Cézanne’s Card Players
21 October 2010 – 16 January 2011
“The Courtauld at its very best … truly remarkable.”
Paul Cézanne’s famous paintings of peasant card players have long been considered to be among his most iconic and powerful works. This landmark exhibition is the first to bring together the majority of these remarkable paintings alongside a magnificent group of closely related portraits of Provençal peasants and rarely seen preparatory oil sketches, watercolours and exquisite drawings.
The Courtauld Gallery’s two masterpieces from this series, The Card Players and Man with a Pipe, are joined by exceptional loans from international collections, including the Metropolitan Museum in New York, the Musée d’Orsay in Paris and the State Hermitage Museum in St Petersburg, to offer a visual feast of some of the artist’s finest paintings.
Paul Cézanne’s famous paintings of peasant card players and pipe smokers have long been considered to be among his most iconic and powerful works. This landmark exhibition, organised by The Courtauld Gallery in London and The Metropolitan Museum of Art in New York, is the first to focus on this group of masterpieces. Described by Cézanne’s early biographer, Gustav Coquiot, as being “equal to the most beautiful works of art in the world”, this is a unique opportunity to enjoy these remarkable paintings in unprecedented depth. The exhibition brings together the most comprehensive group of these works ever staged, including three of the Card Players paintings, five of the most outstanding peasant portraits and the majority of the exquisite preparatory drawings, watercolours and oil studies. Cézanne’s Card Players stand alongside his Bathers series as the most ambitious and complex figurative works of his career.
The first mention of the Card Players series comes in 1891 when the writer Paul Alexis visited Cézanne’s studio in Aix-en-Provence and found the artist painting a local peasant from the farm on his estate, the Jas de Bouffan. A number of different farm workers came to sit for him over the years, often smoking their clay pipes. They included an old gardener known as le père Alexandre and Paulin Paulet, who posed for the three pesant portraits, a task for which he was paid five francs.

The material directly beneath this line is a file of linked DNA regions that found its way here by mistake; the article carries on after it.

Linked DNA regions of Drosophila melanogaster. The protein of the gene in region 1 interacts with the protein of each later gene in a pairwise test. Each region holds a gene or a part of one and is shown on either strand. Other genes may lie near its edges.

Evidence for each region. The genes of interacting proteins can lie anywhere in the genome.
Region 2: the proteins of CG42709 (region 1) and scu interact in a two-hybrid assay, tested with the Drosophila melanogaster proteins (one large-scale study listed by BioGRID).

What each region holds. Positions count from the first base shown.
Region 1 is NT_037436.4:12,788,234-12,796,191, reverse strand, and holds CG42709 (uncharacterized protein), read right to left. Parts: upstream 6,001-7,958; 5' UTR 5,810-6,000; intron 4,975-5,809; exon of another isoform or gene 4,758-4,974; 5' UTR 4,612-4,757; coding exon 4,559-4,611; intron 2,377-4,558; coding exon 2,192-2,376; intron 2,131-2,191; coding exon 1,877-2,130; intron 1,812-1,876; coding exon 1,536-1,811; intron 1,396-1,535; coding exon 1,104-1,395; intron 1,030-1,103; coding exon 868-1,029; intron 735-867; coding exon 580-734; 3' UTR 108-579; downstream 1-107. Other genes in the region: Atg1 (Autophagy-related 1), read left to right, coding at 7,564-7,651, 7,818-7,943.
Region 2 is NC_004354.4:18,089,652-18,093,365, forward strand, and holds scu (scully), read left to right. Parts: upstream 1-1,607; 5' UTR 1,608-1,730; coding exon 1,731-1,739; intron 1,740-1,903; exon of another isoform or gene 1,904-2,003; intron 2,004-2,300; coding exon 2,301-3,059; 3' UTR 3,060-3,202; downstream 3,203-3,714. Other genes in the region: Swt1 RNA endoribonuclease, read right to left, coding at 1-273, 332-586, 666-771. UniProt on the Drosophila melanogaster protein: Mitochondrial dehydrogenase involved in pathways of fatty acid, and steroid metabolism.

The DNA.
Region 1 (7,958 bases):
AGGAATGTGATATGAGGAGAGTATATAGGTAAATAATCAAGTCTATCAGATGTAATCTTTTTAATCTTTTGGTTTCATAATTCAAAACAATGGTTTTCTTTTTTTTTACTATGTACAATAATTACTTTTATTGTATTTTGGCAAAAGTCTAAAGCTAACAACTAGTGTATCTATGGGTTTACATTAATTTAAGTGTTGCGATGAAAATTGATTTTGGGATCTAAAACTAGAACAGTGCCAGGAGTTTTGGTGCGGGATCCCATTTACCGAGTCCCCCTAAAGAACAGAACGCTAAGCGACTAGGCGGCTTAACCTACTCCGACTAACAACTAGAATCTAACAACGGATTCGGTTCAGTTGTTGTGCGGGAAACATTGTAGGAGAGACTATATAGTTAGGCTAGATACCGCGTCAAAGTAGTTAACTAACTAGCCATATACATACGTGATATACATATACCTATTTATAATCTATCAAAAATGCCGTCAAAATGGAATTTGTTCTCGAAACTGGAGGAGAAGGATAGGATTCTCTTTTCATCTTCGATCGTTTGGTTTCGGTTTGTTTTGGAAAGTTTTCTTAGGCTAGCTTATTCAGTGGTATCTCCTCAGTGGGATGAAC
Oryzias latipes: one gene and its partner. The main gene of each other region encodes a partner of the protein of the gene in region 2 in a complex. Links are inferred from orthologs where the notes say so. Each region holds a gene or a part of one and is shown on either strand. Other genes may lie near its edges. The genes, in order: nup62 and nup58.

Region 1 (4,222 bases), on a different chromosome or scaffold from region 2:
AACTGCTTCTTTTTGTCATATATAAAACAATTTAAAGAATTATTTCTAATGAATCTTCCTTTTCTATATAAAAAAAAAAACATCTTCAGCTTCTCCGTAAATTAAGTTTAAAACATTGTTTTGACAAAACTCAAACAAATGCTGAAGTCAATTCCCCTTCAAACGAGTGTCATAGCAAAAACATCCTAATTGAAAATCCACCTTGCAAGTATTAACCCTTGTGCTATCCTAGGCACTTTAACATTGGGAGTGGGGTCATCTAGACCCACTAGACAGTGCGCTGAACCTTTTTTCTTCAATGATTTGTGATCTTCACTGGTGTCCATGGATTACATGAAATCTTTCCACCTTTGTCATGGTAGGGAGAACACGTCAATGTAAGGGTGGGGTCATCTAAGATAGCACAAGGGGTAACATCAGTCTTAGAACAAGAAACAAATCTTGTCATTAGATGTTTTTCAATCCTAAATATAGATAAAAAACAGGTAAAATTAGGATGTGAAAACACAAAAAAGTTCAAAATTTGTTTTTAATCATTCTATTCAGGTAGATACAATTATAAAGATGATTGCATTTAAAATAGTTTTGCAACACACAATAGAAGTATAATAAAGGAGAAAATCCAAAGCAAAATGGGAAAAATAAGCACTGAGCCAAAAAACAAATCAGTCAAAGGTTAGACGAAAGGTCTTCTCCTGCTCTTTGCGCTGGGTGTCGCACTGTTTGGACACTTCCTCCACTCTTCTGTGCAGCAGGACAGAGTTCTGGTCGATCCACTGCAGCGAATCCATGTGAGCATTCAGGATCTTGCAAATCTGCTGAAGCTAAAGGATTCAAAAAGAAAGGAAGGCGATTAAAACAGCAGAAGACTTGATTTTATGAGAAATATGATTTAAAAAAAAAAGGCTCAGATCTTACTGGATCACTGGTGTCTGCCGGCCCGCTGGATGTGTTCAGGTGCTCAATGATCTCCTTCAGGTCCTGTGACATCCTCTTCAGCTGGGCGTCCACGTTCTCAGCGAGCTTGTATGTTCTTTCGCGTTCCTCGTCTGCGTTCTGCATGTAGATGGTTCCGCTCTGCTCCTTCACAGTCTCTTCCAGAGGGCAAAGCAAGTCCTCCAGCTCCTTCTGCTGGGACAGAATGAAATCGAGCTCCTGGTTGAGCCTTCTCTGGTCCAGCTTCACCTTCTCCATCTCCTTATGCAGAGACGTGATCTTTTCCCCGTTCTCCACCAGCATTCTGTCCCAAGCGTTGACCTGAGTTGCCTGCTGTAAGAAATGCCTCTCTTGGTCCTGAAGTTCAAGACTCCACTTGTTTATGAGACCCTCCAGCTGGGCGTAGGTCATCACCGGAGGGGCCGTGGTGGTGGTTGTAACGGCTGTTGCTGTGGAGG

Cézanne’s depictions of card players would prove to be one of his most ambitious projects and occupied him for several years. It resulted in five closely related canvases of different sizes showing men seated at a rustic table playing cards, including versions from The Courtauld Gallery, The Metropolitan Museum of Art and the Musée d’Orsay. Alongside these he produced a larger number of paintings of the individual farm workers who appear in the Card Players compositions, major examples of which are reunited from the Kimbell Art Museum, Fort Worth, the State Hermitage Museum, St Petersburg, the Pushkin Museum, Moscow, together with The Courtauld’s Man with a Pipe.
Cézanne’s creation of a relatively large number of preparatory works for the Card Players paintings was highly unusual and indicates his commitment to this ambitious series. In preparation for the exhibition, The Courtauld and the Metropolitan collaborated on the first technical research project to look systematically at this group of works.